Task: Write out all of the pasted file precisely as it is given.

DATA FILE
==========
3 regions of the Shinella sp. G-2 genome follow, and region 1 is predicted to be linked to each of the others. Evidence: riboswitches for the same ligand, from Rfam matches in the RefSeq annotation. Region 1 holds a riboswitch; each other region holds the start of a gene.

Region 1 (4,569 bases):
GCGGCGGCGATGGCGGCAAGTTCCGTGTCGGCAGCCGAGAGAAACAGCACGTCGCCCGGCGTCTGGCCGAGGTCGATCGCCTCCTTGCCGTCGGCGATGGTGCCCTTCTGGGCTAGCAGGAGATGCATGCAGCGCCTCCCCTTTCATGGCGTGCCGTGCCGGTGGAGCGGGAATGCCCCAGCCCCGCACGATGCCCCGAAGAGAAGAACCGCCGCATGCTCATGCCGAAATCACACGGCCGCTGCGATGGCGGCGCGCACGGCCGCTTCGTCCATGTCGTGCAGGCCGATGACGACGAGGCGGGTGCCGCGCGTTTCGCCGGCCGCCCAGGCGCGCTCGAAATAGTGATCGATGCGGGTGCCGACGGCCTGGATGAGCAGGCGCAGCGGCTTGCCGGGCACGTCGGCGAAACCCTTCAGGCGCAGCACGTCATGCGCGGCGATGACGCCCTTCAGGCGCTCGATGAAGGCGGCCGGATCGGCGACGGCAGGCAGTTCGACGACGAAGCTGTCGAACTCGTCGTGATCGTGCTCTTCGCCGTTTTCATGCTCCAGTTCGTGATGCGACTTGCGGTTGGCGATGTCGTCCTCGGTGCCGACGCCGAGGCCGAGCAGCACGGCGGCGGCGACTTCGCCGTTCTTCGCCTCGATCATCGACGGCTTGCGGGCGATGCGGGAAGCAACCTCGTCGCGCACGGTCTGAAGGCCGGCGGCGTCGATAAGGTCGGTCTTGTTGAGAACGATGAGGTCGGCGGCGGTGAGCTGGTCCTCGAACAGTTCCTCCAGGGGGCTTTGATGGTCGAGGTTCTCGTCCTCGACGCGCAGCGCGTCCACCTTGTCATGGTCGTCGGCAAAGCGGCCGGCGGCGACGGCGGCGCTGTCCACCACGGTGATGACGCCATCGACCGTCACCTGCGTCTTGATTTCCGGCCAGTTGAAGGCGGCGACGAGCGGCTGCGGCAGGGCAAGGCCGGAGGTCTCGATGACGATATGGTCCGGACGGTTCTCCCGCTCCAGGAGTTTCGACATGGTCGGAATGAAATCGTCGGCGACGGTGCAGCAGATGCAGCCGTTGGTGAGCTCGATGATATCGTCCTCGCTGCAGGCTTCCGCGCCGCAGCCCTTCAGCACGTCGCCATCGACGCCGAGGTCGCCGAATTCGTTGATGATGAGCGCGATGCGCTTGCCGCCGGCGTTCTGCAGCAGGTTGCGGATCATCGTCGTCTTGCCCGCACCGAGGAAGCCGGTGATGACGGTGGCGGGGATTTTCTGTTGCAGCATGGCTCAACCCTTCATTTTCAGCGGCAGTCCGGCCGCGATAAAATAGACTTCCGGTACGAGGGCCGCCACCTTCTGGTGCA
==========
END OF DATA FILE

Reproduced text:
3 regions of the Shinella sp. G-2 genome follow, and region 1 is predicted to be linked to each of the others. Evidence: riboswitches for the same ligand, from Rfam matches in the RefSeq annotation. Region 1 holds a riboswitch; each other region holds the start of a gene.

Region 1 (4,569 bases):
GCGGCGGCGATGGCGGCAAGTTCCGTGTCGGCAGCCGAGAGAAACAGCACGTCGCCCGGCGTCTGGCCGAGGTCGATCGCCTCCTTGCCGTCGGCGATGGTGCCCTTCTGGGCTAGCAGGAGATGCATGCAGCGCCTCCCCTTTCATGGCGTGCCGTGCCGGTGGAGCGGGAATGCCCCAGCCCCGCACGATGCCCCGAAGAGAAGAACCGCCGCATGCTCATGCCGAAATCACACGGCCGCTGCGATGGCGGCGCGCACGGCCGCTTCGTCCATGTCGTGCAGGCCGATGACGACGAGGCGGGTGCCGCGCGTTTCGCCGGCCGCCCAGGCGCGCTCGAAATAGTGATCGATGCGGGTGCCGACGGCCTGGATGAGCAGGCGCAGCGGCTTGCCGGGCACGTCGGCGAAACCCTTCAGGCGCAGCACGTCATGCGCGGCGATGACGCCCTTCAGGCGCTCGATGAAGGCGGCCGGATCGGCGACGGCAGGCAGTTCGACGACGAAGCTGTCGAACTCGTCGTGATCGTGCTCTTCGCCGTTTTCATGCTCCAGTTCGTGATGCGACTTGCGGTTGGCGATGTCGTCCTCGGTGCCGACGCCGAGGCCGAGCAGCACGGCGGCGGCGACTTCGCCGTTCTTCGCCTCGATCATCGACGGCTTGCGGGCGATGCGGGAAGCAACCTCGTCGCGCACGGTCTGAAGGCCGGCGGCGTCGATAAGGTCGGTCTTGTTGAGAACGATGAGGTCGGCGGCGGTGAGCTGGTCCTCGAACAGTTCCTCCAGGGGGCTTTGATGGTCGAGGTTCTCGTCCTCGACGCGCAGCGCGTCCACCTTGTCATGGTCGTCGGCAAAGCGGCCGGCGGCGACGGCGGCGCTGTCCACCACGGTGATGACGCCATCGACCGTCACCTGCGTCTTGATTTCCGGCCAGTTGAAGGCGGCGACGAGCGGCTGCGGCAGGGCAAGGCCGGAGGTCTCGATGACGATATGGTCCGGACGGTTCTCCCGCTCCAGGAGTTTCGACATGGTCGGAATGAAATCGTCGGCGACGGTGCAGCAGATGCAGCCGTTGGTGAGCTCGATGATATCGTCCTCGCTGCAGGCTTCCGCGCCGCAGCCCTTCAGCACGTCGCCATCGACGCCGAGGTCGCCGAATTCGTTGATGATGAGCGCGATGCGCTTGCCGCCGGCGTTCTGCAGCAGGTTGCGGATCATCGTCGTCTTGCCCGCACCGAGGAAGCCGGTGATGACGGTGGCGGGGATTTTCTGTTGCAGCATGGCTCAACCCTTCATTTTCAGCGGCAGTCCGGCCGCGATAAAATAGACTTCCGGTACGAGGGCCGCCACCTTCTGGTGCA